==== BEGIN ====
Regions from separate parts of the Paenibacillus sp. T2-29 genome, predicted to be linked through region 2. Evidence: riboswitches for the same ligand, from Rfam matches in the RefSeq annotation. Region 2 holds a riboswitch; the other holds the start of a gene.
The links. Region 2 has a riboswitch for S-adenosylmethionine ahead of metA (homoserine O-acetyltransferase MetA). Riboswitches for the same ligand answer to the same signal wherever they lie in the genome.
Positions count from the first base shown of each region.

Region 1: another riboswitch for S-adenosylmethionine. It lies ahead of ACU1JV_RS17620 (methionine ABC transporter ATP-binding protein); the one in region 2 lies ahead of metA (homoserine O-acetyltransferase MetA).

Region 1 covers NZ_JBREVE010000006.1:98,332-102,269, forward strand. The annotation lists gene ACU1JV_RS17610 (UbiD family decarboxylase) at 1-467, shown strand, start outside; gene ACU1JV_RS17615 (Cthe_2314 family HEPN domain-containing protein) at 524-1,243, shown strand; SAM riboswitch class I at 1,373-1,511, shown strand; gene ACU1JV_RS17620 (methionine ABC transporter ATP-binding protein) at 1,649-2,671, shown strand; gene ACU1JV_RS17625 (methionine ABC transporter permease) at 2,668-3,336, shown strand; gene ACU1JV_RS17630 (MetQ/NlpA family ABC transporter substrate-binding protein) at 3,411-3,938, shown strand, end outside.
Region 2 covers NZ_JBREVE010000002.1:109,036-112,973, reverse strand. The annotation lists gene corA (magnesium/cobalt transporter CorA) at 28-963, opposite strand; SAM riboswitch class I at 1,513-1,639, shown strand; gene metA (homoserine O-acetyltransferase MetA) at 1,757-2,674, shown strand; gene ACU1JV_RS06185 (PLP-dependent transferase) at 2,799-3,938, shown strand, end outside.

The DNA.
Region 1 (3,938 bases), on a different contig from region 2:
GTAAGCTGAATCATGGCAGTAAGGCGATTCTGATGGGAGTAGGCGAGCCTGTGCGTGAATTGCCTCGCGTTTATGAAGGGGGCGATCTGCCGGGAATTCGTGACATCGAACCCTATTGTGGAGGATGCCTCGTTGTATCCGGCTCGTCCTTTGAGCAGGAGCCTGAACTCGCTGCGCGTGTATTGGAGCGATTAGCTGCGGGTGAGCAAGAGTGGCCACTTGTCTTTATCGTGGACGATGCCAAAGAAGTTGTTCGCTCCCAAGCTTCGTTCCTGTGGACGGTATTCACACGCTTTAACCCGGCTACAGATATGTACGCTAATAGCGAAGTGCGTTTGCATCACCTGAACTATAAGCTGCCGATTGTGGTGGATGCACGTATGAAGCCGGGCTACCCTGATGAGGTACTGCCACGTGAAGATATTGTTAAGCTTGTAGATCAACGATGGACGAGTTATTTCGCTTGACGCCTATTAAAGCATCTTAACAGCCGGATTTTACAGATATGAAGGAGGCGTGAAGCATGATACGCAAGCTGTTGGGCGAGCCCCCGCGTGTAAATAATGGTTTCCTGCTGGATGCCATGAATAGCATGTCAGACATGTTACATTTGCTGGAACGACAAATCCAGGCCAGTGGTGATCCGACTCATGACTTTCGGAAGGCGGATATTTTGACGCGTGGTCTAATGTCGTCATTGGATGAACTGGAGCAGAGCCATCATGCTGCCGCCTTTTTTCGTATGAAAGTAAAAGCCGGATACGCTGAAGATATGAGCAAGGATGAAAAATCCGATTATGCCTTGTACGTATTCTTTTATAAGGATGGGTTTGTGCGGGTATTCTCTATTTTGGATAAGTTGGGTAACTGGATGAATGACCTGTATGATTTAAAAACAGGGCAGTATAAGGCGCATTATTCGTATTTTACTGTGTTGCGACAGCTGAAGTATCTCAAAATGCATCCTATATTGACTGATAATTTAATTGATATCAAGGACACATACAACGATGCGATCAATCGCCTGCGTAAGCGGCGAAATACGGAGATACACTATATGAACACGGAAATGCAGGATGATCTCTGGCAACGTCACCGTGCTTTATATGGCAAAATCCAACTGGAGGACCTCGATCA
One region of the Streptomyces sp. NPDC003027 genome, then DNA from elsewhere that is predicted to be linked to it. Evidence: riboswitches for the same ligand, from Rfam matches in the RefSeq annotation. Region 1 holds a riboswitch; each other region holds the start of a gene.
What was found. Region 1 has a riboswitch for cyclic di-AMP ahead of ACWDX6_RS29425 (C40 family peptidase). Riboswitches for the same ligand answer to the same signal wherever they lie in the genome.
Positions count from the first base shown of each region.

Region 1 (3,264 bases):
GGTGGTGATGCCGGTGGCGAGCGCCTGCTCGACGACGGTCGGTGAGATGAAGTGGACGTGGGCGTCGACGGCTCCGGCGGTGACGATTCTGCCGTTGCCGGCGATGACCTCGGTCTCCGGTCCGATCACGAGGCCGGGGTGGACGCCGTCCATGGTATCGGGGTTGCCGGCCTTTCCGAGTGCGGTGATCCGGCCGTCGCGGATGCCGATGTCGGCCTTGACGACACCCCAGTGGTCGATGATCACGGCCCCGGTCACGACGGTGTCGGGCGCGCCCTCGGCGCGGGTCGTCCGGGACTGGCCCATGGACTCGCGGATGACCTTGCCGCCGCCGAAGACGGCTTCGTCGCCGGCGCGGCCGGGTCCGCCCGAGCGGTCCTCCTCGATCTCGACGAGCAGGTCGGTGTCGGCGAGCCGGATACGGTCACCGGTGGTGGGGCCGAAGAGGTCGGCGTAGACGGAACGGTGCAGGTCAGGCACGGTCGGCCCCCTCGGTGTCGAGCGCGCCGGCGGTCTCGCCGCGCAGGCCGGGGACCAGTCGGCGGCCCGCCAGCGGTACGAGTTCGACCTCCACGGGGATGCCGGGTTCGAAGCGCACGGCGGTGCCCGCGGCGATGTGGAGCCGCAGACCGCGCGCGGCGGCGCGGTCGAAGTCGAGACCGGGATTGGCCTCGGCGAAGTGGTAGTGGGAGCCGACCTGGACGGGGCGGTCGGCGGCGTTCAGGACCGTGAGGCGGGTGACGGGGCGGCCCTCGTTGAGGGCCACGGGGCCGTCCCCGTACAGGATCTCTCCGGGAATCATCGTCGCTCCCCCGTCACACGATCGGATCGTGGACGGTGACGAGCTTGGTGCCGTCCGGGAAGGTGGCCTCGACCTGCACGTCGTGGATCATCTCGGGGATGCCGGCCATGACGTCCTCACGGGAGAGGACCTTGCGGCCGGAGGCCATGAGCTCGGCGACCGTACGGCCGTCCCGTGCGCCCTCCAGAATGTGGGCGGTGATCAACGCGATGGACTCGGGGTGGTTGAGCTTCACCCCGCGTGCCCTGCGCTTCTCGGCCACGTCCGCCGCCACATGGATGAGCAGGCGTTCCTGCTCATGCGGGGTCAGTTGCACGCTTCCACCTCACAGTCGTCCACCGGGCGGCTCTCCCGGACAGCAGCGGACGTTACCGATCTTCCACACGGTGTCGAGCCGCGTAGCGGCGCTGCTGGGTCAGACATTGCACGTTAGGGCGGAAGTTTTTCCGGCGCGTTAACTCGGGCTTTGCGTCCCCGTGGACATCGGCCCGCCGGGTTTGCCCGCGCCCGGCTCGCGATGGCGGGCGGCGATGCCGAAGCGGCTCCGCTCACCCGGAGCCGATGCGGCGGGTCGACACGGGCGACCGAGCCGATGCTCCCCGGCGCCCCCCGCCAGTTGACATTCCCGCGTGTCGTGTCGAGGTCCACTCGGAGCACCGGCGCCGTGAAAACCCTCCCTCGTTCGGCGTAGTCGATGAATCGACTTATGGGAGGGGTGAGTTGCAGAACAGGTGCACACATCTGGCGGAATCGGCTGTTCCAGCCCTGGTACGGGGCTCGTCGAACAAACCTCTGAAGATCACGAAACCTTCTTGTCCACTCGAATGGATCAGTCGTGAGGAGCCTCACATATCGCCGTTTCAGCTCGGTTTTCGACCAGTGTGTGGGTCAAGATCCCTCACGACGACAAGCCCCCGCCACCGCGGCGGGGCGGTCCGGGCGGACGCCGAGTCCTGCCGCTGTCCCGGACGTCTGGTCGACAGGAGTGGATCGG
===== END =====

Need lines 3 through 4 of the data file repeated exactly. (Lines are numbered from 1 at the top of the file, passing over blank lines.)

Positions count from the first base shown of each region.

Region 1: another riboswitch for S-adenosylmethionine. It lies ahead of ACU1JV_RS17620 (methionine ABC transporter ATP-binding protein); the one in region 2 lies ahead of metA (homoserine O-acetyltransferase MetA).